What Does a Complete Lean UX Canvas Look Like?
How to kick off your teams' product discovery work successfully
I've had a lot of requests lately for a complete Lean UX canvas. There are several posts on this blog about the Lean UX Canvas including:
None of these, however, show off a complete Lean UX Canvas. Well, that drought is over. Below you'll find a canvas that I've put together for hypothetical legacy banking institution.
A complete Lean UX Canvas Example
In this example the legacy bank is concerned that new, digital-first banks are offering far better customer experiences and service along with features like cross-border banking, instant, best-rate currency conversion and basic digital management of accounts. Their current online banking product doesn't have all of these features. Those that it does feel like they were designed and built in 1998 (because they were).
Here's what a Lean UX canvas that deals with this challenge could look like:
A good start
This example gives you a sense of what's expected within each box and step of the canvas. It is not complete but combined with the articles and video listed above this will get you well on your way to using the Lean UX Canvas. As always, if you have any questions, just hit reply.
What I've been up to:
One of the ways I think about evolving and growing my business is by asking myself, "In what other ways might my work be delivered to serve new and different customers?" Obviously when COVID hit transitioning to online learning was the immediate choice. Since then though, with teams still largely distributed most of the time, the need for broader reach and perhaps more complete curriculums has showed up on my radar to the point where it's become a pattern. One of my big initiatives this fall is to put together a complete
Product Management Academy
offering. The current vision is a 10-12 week curriculum that can be delivered both with and without live instruction. It would also be available for repurposing to my clients' customers as well. If this sounds interesting to you and you'd like to learn more about this, please email me.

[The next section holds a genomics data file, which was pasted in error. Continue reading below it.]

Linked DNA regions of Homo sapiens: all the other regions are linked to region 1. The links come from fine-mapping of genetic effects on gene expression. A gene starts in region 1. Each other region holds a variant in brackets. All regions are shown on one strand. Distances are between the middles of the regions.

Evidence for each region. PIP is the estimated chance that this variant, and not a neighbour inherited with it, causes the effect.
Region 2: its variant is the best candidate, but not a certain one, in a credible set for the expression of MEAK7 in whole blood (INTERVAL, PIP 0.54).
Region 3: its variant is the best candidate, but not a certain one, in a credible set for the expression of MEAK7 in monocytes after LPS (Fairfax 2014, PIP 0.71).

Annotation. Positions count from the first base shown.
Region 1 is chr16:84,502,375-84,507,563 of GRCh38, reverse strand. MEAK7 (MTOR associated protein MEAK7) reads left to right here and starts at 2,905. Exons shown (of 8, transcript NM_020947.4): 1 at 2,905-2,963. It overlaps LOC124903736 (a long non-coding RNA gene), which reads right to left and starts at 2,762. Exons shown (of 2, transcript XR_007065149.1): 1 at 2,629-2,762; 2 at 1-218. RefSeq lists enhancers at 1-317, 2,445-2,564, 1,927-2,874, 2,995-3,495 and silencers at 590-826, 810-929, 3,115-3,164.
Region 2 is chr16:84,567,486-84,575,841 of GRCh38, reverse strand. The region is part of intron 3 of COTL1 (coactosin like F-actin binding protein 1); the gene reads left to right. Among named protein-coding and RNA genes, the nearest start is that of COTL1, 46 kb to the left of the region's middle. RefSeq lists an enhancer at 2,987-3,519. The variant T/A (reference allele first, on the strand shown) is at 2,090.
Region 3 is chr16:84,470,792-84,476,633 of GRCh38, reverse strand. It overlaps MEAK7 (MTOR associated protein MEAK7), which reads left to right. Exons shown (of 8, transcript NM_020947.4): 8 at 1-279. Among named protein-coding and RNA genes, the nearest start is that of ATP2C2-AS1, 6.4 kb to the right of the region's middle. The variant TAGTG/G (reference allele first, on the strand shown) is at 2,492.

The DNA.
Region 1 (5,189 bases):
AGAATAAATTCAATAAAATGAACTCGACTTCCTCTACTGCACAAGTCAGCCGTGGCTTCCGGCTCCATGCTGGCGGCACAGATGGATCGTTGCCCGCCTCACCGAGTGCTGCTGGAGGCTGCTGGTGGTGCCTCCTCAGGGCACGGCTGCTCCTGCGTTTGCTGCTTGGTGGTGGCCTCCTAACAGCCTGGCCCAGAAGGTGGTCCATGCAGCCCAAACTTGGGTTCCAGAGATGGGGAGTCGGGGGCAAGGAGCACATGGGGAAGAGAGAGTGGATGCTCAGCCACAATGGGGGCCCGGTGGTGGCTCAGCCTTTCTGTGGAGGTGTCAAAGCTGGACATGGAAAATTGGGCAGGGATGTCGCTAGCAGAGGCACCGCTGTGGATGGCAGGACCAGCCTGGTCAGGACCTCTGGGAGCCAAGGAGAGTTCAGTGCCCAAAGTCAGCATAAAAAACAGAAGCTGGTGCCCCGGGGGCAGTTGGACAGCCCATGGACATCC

On the personal side, I've fallen in love with the game of Padel. If you're not familiar with it, it's a variation on racketball and tennis that is very popular in Spain, Latin America and the Middle East with a growing fanbase in the US these days as well. It's fast, social and challenges your brain to use the walls as much as any other part of the game. I think also, if you have a tiny bit of tennis experience, you can jump in and start playing very quickly.
Finally and as always, you can learn all about the workshops and keynotes I offer here. I'm now booking into late Q1 and Q2 2023.
Watch, Listen, Read
Watch: Lord of the Rings: The Rings of Power -- I know everyone's watching this. Do you know why? Because it's amazing. Every episode is a mini-cinematic event. The heroes are diverse and fascinating and nothing is what it seems. As far as prequels go, this is a good one. (Amazon Prime Video).
Listen: Mother Mother -- My kids turned me on to this band a year or two ago. I just bought tickets to see them with my youngest so I'm learning the songs so that, you know, I can sing along at the show :-) I have to admit that this fusion of pop, rock and pure energy is a ton of fun. I think you'll like it too.
Read: The End of the World is Just The Beginning -- Look, this book is a cold shower. It's a punch to the face. You're not going to "enjoy" reading it but it will wake you up to the fragility of the world's economy and the various interconnected factors that threaten the current "Order" as the author puts it in the book. It's an easy read and provides solid historical context. I don't enjoy the author's writing style but the book is, overall, well written. If you're wondering what comes next in geopolitics and the global economy, this book has some big ideas. It was published about 6 months ago so it does take into account the war in Ukraine among other recent current events.